I don’t know who to blame for a bunch of young people deciding they’d rather stay home than speak at a mock Parliament on a controversial subject. Seen from the outside the youth parliament is one of those yearly depressing rituals meant to reassure us that democracy is functioning, and inter-generational dialogue is a thing. It normally goes by unobserved as platitudes are exchanged about subjects that on the surface breed unanimity.
The choice this year was much spikier. Abortion is a polarising topic with people placing themselves in rhetorical Solomonic situations of impossible compromises. You can’t half abort a foetus. You can’t half agree with abortion or half disagree. At least that’s how the enthusiastic participants in this debate tend to see it. It is a subject deprived of nuance, a zero-sum game where all empathy is invested on one side and denied the other.
Times of Malta reports that KNŻ recognises that someone from within, leaked a list of names of young people who planned to speak in support of a right to choose abortions. It also reports that that ultamontane, reactionary, retrogressive Simon Debono published the list on social media like a hitlist of dead women walking targeted for some auto-da-fé.
One might argue that had the leak not occurred and had the list not been published, the students might have shown up and made their point. They would have made their point in public, introduced by name, their face in plain sight. They would have expressed their views only to face just the sort of retribution they got a taste of with the anticipated publication of their identity and their intentions.
The issue isn’t that they have been ‘outed’ as pro-choice as it were. They planned to do that themselves. The issue is that the vehemence of online fury is too much for many people and they saw just what outcome was ahead of them.
That outcome would be too much for me. I’m big, hairy, and ugly. I have inches of insulating fat under my thick skin. I’ve been called all sorts of things and by and large more people dislike me than there are people who could say they know me. You would think I’d be used to it. But for me the online hatred is too much. And people hate me because I speak unfavourably about their political heroes. Imagine how they’d speak about me if, rightly or wrongly, they decide my politics kills babies.
I don’t think then that yesterday’s incident is so much about abortion although both sides of that particular debate tend to rush to narratives of victimhood at each other’s hands. I think really that yesterday’s incident is about our national disease of being unable to find ways to disagree.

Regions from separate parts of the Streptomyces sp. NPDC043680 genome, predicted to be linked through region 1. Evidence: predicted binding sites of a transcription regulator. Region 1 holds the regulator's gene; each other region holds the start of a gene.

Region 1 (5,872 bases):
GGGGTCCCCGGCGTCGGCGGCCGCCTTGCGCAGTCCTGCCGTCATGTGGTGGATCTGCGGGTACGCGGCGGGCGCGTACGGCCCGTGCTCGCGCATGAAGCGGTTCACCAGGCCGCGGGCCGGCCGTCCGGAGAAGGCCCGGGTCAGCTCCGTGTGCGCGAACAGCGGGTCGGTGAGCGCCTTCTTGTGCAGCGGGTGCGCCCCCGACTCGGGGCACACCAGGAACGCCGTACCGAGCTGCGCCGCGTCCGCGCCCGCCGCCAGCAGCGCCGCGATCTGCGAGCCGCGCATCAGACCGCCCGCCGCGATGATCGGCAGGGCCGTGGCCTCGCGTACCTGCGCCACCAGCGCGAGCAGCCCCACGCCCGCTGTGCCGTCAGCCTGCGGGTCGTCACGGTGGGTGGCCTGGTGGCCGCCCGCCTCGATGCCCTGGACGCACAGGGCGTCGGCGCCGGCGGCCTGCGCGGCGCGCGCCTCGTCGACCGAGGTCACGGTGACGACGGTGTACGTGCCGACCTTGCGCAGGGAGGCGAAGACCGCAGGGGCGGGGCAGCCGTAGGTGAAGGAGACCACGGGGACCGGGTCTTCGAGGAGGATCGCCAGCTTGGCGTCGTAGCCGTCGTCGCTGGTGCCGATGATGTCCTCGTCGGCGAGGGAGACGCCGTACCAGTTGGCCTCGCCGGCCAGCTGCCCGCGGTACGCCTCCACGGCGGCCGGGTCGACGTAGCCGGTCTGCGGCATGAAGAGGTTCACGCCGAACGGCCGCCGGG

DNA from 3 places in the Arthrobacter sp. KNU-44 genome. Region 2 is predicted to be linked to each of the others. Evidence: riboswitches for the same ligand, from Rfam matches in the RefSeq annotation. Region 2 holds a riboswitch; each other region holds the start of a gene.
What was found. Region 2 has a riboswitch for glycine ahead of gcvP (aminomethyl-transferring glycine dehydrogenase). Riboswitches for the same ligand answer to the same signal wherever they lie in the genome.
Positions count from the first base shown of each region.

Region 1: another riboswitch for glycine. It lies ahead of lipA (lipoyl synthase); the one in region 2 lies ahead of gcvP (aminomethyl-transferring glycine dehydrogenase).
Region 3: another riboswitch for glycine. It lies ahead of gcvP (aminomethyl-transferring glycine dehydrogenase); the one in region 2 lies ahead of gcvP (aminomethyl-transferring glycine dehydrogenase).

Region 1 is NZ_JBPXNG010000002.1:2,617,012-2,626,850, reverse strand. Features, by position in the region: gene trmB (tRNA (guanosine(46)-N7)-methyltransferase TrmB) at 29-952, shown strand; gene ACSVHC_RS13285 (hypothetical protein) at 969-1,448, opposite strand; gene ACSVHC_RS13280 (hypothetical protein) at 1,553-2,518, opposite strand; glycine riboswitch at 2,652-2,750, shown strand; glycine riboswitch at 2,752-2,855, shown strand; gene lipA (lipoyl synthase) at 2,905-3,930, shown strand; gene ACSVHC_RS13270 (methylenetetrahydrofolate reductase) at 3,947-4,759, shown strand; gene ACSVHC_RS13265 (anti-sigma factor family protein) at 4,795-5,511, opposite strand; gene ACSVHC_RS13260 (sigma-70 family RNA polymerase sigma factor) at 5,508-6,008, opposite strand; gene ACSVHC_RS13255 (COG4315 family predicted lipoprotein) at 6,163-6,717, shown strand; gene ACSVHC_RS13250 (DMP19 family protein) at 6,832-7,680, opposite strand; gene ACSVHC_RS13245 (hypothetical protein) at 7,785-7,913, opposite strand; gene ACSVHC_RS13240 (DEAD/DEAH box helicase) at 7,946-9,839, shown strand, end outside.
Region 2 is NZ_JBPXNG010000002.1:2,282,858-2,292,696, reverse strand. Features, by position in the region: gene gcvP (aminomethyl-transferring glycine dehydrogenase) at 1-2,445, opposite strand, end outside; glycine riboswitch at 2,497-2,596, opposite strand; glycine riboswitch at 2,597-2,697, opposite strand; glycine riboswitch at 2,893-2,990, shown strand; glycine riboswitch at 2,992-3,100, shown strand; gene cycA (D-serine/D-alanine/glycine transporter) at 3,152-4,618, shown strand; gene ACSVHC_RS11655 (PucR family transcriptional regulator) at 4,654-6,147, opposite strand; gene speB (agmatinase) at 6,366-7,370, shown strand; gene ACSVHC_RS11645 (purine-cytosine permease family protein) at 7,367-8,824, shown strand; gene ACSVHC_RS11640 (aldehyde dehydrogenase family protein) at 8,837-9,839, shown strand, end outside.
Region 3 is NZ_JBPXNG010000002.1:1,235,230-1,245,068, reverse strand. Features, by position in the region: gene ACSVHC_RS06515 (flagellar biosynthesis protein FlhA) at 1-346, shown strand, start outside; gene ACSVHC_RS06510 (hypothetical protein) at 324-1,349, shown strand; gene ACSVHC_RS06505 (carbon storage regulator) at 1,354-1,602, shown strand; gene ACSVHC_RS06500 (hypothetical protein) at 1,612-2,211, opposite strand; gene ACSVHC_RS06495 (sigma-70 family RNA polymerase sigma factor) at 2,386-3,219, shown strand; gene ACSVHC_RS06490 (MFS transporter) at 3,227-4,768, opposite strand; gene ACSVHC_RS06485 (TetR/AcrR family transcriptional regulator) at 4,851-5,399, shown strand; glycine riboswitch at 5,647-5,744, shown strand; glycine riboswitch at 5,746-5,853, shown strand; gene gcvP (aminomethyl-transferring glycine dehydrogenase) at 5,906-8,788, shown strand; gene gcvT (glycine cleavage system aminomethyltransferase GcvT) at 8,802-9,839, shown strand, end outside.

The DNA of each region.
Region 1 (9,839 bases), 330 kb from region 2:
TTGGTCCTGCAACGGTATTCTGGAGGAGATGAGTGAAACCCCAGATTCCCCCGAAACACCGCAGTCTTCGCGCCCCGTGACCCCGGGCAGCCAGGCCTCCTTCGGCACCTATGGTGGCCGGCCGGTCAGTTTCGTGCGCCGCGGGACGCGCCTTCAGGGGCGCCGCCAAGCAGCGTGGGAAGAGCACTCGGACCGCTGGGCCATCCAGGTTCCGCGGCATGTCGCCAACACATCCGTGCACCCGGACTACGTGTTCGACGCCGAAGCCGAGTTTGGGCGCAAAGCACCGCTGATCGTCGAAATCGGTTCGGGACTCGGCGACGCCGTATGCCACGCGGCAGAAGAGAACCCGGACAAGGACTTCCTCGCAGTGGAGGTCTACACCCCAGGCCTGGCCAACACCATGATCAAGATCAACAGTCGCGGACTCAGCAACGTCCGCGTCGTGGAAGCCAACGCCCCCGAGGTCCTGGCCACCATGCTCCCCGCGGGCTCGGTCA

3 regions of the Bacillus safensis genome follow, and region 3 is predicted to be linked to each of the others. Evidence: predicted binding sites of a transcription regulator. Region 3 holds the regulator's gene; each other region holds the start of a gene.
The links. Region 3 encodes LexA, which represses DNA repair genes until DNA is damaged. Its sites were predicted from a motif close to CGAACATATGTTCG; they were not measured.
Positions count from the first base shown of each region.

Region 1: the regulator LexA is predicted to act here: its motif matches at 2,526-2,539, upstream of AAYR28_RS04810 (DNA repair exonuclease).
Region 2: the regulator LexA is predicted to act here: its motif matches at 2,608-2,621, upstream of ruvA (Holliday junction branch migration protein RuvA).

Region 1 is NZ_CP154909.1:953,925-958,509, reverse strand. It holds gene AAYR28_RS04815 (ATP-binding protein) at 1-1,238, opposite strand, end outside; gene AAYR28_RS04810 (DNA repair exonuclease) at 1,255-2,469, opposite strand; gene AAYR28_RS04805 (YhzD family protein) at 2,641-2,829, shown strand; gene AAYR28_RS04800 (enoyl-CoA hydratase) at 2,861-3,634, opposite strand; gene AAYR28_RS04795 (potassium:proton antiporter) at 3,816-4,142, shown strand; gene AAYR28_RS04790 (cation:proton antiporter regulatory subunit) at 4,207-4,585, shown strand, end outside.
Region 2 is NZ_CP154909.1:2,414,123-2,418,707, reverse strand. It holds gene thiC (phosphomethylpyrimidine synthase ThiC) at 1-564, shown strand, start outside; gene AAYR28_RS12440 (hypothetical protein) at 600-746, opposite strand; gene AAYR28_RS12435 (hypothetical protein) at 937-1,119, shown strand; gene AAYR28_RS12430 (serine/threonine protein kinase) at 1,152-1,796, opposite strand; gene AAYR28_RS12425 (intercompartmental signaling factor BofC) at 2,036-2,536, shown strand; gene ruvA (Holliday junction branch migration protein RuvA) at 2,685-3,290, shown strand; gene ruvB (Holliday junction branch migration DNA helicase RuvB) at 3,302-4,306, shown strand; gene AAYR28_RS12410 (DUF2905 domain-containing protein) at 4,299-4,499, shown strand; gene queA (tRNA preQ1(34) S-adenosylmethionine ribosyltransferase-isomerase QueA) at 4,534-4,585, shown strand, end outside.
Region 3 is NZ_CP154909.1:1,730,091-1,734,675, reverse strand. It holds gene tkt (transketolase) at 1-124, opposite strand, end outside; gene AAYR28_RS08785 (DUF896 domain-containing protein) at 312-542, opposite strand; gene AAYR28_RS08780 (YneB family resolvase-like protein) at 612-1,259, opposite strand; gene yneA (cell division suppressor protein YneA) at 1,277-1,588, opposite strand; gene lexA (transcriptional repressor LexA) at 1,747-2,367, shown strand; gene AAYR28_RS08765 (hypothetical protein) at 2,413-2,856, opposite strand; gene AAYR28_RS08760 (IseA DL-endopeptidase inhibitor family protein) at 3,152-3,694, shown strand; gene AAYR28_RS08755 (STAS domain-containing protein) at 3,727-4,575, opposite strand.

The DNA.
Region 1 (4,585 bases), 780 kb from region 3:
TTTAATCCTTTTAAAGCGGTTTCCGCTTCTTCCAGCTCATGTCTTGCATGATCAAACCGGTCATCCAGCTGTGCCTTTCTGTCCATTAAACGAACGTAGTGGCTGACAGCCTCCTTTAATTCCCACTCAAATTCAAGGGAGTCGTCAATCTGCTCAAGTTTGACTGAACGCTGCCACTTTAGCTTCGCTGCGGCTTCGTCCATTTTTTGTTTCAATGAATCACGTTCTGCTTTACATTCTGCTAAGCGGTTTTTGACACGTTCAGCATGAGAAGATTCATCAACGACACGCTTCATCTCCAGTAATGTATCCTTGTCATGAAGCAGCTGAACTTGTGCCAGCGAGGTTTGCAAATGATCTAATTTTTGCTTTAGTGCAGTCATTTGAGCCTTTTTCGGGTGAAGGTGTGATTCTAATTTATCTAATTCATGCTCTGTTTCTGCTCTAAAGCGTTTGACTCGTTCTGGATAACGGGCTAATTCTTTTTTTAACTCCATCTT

I’m reminded of those hand-written signs hung up on band club bars “Diskors dwar Politika Mhux Permess”, ‘no political conversation is allowed’ probably first stuck up there after a bar brawl. Having seen the inside of a few Labour Party clubs there are the ubiquitous pair of signs, one in English saying, “Tourists Are Welcome” which translates as ‘spend your money here’ and perversely “Dan il-Każin Jaqdi Laburisti Biss” or words to the effect of ‘members only’.
This is not exclusively Maltese. Political polarisation is heightening everywhere with the brittle lines of consensus across political divides crumbling to the ground and any sense of mutual comprehension dissipating.
It happens across generations as we saw yesterday young people who, if I may be permitted in their absence to interpret their calculations, decided that the aggravation of the hostility they would have to face had they chosen to speak their minds was just not worthwhile.
It does not show that they are any less convinced about their point of view or that they’re too weak to publicly stand up for their opinions. It’s that, I hazard to guess, they have little hope of persuading anyone who does not already agree with them with any argument they might provide. And then what’s the point? What’s the point of all the aggravation if you can’t sway even one person to one’s cause?
For this really is the death of the conversation, any conversation: the fact that its participants are at its end exactly where they were when it started. That no one can be shown reason because they choose to denounce it before giving at a glance. Because in this ocean of overwhelming currents all we have, to recognise ourselves, is the comfort of our own convictions to which we cling as we would to dear life itself.
Well before aborting foetuses, we delight in aborting humanity.